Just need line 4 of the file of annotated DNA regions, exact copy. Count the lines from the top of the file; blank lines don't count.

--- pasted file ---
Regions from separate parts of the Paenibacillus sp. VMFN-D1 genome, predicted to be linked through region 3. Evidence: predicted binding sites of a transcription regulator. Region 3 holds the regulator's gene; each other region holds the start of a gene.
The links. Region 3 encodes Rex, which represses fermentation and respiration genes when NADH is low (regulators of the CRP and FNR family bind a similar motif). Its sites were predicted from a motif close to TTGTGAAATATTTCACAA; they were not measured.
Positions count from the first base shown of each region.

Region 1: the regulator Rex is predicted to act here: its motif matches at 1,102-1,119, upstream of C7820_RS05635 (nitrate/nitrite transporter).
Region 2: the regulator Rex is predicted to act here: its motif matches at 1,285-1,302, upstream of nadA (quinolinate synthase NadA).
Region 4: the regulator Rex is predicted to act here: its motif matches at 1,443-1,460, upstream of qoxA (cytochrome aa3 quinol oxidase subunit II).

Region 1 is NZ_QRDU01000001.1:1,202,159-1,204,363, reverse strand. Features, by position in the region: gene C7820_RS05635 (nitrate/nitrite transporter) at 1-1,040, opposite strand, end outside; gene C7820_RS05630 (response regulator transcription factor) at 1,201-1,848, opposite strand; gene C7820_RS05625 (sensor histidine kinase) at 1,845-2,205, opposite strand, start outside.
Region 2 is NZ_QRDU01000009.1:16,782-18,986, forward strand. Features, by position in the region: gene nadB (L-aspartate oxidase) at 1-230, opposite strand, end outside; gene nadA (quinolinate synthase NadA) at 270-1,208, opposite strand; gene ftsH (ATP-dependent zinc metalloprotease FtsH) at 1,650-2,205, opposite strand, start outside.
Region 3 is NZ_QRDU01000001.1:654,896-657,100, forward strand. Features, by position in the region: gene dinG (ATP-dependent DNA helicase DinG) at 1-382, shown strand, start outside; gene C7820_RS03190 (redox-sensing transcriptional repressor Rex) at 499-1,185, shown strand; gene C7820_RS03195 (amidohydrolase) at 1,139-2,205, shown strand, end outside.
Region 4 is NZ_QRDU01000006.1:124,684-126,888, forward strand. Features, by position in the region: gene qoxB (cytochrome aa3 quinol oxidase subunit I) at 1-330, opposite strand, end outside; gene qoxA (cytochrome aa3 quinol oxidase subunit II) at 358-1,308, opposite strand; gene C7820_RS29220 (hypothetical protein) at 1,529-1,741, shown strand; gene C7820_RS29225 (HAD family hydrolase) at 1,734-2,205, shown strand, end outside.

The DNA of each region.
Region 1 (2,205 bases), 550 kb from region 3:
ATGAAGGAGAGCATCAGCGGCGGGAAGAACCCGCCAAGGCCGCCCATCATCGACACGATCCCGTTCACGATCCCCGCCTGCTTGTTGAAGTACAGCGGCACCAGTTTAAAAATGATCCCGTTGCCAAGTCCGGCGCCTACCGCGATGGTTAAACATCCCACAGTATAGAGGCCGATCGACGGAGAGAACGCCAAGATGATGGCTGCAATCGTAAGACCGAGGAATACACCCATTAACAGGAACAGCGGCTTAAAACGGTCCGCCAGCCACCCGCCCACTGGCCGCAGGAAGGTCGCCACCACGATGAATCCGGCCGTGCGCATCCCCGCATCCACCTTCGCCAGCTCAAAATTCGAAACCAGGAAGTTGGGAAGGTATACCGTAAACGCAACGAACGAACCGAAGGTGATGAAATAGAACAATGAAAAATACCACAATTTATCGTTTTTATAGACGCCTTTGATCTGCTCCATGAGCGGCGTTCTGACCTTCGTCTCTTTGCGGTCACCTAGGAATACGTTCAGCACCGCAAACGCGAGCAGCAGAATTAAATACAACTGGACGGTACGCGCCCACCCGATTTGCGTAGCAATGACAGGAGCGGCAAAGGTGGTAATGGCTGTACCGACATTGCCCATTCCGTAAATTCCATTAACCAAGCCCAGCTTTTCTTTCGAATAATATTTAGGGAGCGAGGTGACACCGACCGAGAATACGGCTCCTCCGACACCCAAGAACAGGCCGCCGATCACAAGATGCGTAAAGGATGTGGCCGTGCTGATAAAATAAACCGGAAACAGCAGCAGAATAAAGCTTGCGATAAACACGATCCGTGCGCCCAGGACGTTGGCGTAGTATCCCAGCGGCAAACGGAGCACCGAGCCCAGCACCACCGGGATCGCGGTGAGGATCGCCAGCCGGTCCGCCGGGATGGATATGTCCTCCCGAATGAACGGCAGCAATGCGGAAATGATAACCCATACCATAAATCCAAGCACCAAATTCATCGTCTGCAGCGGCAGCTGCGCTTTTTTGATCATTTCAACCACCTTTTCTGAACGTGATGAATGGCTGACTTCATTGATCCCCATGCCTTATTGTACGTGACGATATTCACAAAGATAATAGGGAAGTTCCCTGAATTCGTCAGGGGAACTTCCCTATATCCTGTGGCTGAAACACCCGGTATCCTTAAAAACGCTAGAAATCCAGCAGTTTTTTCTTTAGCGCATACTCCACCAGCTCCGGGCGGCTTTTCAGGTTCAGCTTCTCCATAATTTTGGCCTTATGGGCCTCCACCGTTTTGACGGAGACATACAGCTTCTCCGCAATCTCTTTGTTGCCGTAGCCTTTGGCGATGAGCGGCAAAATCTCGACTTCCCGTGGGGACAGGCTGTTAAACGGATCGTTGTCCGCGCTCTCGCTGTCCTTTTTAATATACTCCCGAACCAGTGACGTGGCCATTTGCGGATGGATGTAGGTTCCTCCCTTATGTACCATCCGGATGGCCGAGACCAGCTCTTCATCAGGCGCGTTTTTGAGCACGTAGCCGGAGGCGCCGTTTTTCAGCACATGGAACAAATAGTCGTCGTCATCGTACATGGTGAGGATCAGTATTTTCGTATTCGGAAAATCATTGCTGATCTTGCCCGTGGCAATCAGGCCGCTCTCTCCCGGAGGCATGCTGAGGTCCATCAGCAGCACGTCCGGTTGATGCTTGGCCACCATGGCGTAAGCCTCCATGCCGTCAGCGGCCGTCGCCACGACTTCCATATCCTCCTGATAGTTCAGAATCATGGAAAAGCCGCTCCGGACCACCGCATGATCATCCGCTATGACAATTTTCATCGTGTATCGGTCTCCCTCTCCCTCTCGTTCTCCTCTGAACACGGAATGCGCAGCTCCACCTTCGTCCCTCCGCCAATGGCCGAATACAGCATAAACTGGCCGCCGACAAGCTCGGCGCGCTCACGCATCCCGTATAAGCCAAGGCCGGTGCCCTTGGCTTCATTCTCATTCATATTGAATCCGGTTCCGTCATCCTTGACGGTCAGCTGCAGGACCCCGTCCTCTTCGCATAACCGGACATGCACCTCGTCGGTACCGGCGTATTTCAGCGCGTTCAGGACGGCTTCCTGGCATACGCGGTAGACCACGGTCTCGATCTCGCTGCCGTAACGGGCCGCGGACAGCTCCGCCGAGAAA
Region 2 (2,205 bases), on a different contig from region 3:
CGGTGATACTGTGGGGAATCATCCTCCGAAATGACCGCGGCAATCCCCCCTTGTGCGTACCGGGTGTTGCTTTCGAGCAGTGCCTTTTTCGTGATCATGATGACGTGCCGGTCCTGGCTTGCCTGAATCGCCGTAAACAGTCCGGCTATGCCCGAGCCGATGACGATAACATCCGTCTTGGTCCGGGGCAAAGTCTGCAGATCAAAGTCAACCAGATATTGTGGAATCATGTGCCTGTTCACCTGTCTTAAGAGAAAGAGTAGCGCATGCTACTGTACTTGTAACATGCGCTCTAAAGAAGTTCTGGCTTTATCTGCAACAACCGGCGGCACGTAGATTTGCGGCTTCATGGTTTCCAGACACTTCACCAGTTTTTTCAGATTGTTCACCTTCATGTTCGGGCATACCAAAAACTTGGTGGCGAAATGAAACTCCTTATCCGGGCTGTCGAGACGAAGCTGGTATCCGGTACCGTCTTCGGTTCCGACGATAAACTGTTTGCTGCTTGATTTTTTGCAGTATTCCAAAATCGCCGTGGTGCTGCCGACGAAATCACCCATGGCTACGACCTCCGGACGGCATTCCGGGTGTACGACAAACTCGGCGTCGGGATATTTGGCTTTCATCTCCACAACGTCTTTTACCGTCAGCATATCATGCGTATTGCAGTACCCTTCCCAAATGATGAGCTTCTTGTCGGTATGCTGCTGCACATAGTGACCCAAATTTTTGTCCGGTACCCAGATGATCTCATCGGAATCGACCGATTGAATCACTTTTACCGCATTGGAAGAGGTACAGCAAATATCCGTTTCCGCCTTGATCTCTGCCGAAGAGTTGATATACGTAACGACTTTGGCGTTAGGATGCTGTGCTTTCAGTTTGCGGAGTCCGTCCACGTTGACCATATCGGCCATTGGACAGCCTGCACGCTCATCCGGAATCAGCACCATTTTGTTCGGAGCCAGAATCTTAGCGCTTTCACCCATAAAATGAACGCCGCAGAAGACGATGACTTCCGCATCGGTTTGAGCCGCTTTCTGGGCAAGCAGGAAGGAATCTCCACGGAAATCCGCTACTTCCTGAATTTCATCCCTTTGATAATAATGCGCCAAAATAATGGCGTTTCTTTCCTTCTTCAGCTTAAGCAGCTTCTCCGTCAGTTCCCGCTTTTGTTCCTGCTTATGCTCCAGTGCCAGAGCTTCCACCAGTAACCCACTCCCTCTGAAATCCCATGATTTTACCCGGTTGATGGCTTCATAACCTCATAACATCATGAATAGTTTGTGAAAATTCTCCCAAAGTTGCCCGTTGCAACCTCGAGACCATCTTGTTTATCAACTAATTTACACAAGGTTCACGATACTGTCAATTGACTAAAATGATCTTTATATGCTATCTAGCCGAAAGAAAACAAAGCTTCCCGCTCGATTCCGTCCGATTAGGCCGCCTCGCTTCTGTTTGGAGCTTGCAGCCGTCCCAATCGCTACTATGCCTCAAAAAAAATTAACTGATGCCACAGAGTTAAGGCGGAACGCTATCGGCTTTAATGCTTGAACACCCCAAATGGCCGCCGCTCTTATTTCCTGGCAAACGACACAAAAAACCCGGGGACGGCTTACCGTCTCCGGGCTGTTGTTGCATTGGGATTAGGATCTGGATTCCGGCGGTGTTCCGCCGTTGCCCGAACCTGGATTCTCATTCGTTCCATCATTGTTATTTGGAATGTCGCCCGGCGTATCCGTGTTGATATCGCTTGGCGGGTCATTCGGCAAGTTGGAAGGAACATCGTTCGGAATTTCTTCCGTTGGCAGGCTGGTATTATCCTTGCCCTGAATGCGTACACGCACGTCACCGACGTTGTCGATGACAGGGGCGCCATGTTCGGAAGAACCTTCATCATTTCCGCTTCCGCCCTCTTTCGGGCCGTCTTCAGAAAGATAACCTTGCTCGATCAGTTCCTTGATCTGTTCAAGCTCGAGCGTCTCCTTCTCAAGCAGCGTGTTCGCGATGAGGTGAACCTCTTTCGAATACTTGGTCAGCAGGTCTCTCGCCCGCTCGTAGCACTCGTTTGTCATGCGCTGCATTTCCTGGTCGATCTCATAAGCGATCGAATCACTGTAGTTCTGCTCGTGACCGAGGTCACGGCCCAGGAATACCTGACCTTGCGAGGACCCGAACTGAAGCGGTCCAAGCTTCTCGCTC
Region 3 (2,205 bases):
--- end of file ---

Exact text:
Region 1: the regulator Rex is predicted to act here: its motif matches at 1,102-1,119, upstream of C7820_RS05635 (nitrate/nitrite transporter).